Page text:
Deutsche Telekom AG and Orange SA on Wednesday confirmed they are in talks to sell their U.K. cellular venture EE Ltd. to BT Group plc, which is weighing a purchase of a domestic cellular company about a decade after selling its own wireless network to Telefónica SA.
"Deutsche Telekom and Orange are having highly preliminary exploratory discussions with British Telecom, although it is too early to state whether any transaction may occur," the companies said.
BT, the former U.K. monopoly phone company, Monday said it was considering such a purchase and confirmed it was in talks to buy back its network – now doing business as O2 – from Telefónica. The London-based suitor said it was also in talks with another, unknown company with speculation correctly focusing on EE.
European telecoms are scrambling to offer customers quad-play services — broadband, entertainment content and fixed-line and wireless phone services — sparking widespread consolidation. BT is already the U.K.'s biggest broadband provider because of its history as the legacy phone company and will soon begin reselling cellular services from EE to offer quad play.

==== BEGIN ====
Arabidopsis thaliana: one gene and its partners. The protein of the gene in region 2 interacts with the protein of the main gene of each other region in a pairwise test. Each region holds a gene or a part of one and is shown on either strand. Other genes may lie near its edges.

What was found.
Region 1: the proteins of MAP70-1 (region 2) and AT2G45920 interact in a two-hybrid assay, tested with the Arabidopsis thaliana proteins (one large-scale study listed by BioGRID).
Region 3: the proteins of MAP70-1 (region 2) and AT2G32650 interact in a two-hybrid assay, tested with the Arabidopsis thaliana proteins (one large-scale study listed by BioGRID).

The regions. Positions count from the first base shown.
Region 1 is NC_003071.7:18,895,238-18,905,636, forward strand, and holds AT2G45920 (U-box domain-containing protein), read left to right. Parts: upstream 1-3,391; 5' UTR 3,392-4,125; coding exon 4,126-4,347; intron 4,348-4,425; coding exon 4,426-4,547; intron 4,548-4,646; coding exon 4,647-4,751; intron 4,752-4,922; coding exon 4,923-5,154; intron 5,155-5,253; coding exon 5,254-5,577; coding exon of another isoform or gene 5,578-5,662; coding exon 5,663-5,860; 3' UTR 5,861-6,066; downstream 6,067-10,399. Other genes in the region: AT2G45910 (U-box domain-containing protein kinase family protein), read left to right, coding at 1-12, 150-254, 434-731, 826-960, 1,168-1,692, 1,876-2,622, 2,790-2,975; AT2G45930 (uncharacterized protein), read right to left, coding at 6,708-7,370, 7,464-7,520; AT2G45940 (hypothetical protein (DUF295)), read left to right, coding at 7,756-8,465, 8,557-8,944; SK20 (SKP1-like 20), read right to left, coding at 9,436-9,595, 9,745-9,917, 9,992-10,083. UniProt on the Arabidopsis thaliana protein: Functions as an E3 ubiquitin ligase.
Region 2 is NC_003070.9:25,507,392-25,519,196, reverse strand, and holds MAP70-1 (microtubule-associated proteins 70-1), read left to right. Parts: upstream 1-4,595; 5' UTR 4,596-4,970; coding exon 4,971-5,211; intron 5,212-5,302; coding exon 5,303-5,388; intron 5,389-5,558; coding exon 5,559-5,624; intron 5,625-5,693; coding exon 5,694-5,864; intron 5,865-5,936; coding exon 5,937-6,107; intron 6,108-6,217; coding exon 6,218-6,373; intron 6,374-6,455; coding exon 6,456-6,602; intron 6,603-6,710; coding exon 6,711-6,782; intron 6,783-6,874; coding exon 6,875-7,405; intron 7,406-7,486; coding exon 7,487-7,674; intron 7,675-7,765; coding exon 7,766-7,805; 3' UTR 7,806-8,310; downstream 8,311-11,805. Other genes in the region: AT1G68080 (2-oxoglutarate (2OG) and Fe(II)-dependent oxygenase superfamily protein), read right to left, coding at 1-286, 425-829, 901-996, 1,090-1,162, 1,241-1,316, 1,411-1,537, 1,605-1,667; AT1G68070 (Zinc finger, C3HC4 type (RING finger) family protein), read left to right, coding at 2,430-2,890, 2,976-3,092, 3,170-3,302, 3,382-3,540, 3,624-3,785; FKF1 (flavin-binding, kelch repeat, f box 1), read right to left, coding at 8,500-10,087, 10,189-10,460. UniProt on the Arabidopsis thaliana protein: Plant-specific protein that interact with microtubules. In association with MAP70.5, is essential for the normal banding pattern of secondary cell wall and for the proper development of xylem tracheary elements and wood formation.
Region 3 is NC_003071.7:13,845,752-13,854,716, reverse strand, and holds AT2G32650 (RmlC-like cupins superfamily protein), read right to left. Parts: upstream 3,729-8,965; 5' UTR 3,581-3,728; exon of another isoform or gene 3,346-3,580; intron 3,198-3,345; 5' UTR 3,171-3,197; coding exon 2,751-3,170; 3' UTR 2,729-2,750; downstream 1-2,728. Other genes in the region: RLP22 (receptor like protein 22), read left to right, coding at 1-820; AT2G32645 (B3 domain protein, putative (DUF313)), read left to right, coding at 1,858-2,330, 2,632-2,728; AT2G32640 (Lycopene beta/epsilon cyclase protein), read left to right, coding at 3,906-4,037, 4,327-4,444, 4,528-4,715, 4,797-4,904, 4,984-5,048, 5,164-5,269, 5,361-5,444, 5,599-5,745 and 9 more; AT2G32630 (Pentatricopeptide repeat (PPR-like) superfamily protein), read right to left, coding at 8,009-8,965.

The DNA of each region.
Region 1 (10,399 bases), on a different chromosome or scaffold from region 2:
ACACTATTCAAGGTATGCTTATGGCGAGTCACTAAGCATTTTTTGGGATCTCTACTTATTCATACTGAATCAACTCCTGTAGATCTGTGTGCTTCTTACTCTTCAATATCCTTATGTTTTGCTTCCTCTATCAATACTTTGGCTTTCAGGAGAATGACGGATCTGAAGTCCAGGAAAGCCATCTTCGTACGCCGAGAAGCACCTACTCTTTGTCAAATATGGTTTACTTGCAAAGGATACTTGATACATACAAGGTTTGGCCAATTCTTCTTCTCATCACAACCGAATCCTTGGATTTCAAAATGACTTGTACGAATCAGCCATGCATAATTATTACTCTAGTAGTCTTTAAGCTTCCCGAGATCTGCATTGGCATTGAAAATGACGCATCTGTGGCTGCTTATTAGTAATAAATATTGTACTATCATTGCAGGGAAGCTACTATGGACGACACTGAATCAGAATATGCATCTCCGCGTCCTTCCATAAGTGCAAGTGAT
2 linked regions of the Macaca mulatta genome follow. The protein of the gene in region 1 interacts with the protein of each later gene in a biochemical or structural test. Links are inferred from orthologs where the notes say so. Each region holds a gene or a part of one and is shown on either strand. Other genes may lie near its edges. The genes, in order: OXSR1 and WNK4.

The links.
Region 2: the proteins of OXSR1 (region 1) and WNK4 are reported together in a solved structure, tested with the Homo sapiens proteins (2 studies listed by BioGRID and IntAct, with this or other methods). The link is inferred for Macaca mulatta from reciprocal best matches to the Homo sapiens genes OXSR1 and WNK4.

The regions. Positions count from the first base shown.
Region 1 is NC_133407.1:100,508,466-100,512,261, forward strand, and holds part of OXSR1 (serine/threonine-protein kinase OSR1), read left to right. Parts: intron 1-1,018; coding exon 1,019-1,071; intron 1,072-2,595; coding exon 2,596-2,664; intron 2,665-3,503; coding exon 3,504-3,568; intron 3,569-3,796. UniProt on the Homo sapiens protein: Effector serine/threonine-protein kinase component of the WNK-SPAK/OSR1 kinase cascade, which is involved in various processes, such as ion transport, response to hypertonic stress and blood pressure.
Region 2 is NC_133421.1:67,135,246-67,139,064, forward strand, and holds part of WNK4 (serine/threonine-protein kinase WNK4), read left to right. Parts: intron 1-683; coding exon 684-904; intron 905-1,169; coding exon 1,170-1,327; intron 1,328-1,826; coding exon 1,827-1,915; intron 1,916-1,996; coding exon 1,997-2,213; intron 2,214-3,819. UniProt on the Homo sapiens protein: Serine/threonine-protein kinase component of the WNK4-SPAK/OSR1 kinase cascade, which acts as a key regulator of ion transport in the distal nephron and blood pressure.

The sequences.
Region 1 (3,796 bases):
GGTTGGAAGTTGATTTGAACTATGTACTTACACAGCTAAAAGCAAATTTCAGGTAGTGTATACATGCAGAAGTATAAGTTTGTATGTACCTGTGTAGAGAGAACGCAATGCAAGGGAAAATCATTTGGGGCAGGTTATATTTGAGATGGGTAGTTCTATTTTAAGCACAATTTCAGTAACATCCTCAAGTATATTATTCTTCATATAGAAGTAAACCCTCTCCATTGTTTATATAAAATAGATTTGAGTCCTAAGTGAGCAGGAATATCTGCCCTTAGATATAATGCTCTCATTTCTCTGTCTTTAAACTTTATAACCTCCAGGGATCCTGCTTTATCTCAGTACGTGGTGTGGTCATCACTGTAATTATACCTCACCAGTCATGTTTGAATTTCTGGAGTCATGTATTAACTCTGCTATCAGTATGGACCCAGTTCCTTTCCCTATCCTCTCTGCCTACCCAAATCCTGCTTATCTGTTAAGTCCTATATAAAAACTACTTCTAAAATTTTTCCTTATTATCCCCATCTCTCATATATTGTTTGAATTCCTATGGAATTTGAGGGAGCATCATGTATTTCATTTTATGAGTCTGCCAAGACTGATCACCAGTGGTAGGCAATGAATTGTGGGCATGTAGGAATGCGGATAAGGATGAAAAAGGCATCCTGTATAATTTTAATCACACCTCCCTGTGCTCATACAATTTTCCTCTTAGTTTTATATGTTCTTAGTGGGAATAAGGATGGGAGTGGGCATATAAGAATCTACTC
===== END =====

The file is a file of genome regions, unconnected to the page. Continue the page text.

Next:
Buying EE would make BT the U.K.'s No. 1 cellular network operator with 27 million customers. O2 has 23 million. Analysts have said a purchase of either would cost about £9 billion ($14.2 billion) but have said almost unanimously that such a deal would make sense.
Investors appear to agree: the shares gained 3.1%, or 12.20 pence, to 408 pence ($0.64) in afternoon London trading. Telekom gained 1.4%, or €0.18, to €13.46 ($16.76) in Frankfurt while Orange slid less than 1%, or €0.085, to €13.745 in Paris.
Bonn-based Telekom and what was then France Telecom SA, of Paris, in 2009 agreed to merge their U.K. cellphone companies into a joint venture originally known as Everything, Everywhere after failing to find buyers for the businesses. The U.K. market was seen as saturated and offering little room for growth until smartphones and wireless broadband sparked a renaissance in cellphones.
The quad-play gambit has European cell companies handpicking their favorite markets while using legacy assets in uninteresting markets to raise cash. Should BT opt for EE, Orange could use the cash to help finance its agreed €3.4 billion takeover of Spanish cable company Jazztel plc.
Telefónica has played a pivotal role in the quad-play-based reshaping of the European phone landscape. Last year, it sold its U.K. broadband operations to British Sky Broadcasting Group plc for £200 million in a sign it was also losing interest in that market — it also paid €8.6 billion earlier this year for the German E-Plus cellular unit of Royal KPN NV to become Germany's biggest cellular provider.